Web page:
If you need a loan but don’t have the credit history to get approved, your best bet may be finding someone willing to cosign the loan for you. The cosigner will be fully responsible for the debt, too, so it can be difficult to find a willing party. However, some friends and family members may be willing to cosign your loan even with this risk.

To get the best interest rates, you’ll want to make sure your cosigner has an excellent credit score. Once you get a loan with a cosigner, be sure to make every payment on time and in full to start building a stellar credit history and avoid negative marks on your cosigner’s credit history.

Apply for a Credit Builder Loan

“A short-term credit-building loan is another way to build positive credit history,” writes Tiffany Aliche at US News. Essentially, credit builder loans allow you to build credit in exchange for payment.

While the loans work differently depending on where you get them, credit builder loans typically use the proceeds from the loan to secure your loan, which means you won’t have access to the money you borrow until the loan is paid off. You’ll make payments, which include an interest portion, to the lender each month. Then, the lender reports the payments to a credit bureau, which enables you to build your credit.

Once the loan is paid off, you’ll have credit history to show for it - even if it did cost a few dollars in interest to make it happen. You’ll also gain access to the money you borrowed once the loan is paid off.

Use a Rent Reporting Service

Did you know you can build your credit just by paying rent? While very few landlords report rent payments to the credit bureaus, you can use a service like RentTrack to act as a middle-man.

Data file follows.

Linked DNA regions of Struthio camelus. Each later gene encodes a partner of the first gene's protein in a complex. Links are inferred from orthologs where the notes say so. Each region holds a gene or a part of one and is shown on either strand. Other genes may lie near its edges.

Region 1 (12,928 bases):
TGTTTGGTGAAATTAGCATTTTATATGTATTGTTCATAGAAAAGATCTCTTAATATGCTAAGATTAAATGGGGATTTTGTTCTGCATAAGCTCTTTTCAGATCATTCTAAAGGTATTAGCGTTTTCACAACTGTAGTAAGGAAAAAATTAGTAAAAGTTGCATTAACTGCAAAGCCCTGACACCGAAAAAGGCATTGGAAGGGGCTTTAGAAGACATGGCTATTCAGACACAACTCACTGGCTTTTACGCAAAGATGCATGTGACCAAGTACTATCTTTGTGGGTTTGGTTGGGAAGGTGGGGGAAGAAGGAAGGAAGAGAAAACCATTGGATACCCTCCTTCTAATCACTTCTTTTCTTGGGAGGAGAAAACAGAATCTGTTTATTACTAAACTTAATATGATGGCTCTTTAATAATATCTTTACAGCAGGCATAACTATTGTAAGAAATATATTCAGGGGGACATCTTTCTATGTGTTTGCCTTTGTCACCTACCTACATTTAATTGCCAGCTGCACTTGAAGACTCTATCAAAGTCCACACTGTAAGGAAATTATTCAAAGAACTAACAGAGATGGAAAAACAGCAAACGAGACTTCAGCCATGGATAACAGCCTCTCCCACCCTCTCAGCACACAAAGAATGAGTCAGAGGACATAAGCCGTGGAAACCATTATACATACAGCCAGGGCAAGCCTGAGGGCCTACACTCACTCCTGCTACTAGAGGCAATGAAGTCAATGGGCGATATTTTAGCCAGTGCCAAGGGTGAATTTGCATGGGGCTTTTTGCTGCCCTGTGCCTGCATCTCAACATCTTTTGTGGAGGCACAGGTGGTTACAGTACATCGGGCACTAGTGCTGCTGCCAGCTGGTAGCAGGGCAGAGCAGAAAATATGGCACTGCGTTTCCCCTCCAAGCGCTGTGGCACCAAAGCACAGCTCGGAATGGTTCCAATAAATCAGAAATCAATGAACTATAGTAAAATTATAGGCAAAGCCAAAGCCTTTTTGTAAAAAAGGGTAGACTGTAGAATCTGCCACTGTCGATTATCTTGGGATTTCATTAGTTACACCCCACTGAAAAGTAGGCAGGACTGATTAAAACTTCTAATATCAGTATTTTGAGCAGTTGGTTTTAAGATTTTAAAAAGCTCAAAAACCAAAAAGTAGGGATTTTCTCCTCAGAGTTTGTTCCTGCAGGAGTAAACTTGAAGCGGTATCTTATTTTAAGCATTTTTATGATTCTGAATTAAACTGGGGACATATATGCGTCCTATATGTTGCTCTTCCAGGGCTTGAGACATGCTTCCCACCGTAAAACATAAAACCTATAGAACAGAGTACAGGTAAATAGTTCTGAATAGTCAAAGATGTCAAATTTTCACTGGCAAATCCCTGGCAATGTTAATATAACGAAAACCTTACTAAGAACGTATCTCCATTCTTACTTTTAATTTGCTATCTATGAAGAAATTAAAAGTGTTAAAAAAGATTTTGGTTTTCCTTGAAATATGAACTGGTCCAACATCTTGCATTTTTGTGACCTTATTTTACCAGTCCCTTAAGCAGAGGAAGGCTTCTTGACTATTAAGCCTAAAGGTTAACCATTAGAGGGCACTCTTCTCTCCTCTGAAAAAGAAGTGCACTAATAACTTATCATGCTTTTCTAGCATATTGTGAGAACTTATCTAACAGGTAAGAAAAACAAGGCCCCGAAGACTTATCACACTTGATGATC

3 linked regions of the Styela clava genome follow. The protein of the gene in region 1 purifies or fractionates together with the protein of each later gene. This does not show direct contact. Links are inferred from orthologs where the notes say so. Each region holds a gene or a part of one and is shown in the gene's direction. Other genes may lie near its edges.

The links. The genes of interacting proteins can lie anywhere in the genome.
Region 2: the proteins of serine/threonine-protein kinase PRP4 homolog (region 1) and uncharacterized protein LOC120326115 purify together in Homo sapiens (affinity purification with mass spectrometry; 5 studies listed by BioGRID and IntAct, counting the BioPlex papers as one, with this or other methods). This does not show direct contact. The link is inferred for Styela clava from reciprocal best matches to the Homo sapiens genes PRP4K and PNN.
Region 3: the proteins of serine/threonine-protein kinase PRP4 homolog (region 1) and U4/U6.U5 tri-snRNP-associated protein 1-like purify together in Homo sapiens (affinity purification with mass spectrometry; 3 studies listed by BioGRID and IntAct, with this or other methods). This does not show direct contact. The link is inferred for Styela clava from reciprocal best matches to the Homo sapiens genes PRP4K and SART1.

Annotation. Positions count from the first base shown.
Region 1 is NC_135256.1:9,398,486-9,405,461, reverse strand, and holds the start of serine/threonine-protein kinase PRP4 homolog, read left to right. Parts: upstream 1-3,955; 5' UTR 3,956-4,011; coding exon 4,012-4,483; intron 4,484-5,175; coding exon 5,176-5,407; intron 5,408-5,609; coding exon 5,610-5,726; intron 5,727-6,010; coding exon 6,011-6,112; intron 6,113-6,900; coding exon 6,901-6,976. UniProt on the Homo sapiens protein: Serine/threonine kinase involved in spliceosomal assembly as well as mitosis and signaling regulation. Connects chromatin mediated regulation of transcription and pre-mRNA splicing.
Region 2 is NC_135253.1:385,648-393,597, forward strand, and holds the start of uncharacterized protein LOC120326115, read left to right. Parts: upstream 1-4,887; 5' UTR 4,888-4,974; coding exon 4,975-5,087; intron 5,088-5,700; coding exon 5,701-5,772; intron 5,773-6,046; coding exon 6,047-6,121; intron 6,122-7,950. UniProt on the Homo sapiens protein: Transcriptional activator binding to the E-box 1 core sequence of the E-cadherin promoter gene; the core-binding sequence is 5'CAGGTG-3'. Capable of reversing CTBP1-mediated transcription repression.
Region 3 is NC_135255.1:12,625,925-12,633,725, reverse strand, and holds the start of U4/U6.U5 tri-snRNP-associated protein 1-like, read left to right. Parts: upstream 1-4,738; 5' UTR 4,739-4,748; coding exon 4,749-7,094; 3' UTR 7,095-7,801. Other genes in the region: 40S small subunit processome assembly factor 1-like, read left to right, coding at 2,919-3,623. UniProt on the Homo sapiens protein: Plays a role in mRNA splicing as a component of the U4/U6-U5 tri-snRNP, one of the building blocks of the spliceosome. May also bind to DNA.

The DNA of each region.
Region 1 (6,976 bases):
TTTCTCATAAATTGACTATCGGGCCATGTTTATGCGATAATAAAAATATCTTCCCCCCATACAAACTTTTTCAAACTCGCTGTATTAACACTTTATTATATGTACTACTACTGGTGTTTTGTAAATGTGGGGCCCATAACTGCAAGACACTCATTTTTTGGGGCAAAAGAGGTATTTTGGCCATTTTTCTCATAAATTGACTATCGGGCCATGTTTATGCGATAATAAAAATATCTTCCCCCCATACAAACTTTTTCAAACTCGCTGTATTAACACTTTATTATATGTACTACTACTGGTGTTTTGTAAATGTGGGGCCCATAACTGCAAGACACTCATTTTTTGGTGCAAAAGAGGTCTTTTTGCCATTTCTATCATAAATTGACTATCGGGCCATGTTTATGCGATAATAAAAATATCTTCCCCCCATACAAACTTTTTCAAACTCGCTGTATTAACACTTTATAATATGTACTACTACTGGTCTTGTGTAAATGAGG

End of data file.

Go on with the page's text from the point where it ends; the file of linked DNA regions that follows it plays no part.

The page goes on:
Here’s how it works: You send your payment to the rent reporting service, they report your payments to credit bureaus, then they forward the rent to your landlord. There is usually a fee to use a rent reporting service, but if you have no credit history it can be an easy way to get started.

Student Loans

A federal student loan is a common way for young people to build credit. Most federal student loans do not require a credit check, so you can typically get one without any credit history. You’ll be required to use the proceeds of the loan for education costs. If you’d like, you can begin repaying the loan right away.

Of course, student loan debt is not something to be taken on lightly. While building credit can be a nice side effect, it’s not advisable to get a student loan for this sole purpose. As with all loans, consider your ability to repay it before you sign on the dotted line.

Start Building Your Credit Today

If you’re a young professional without a credit history, the sooner you start building it, the better. No matter which credit-building option you choose, the most important thing is to use credit wisely so that you don’t go from “no credit” to “bad credit.” Understand the key factors in building good credit and never take on credit that you don’t think you can pay back on time and in full. As you start building your credit history, monitoring your credit score will help you make sure you’re staying on track to strong credit health.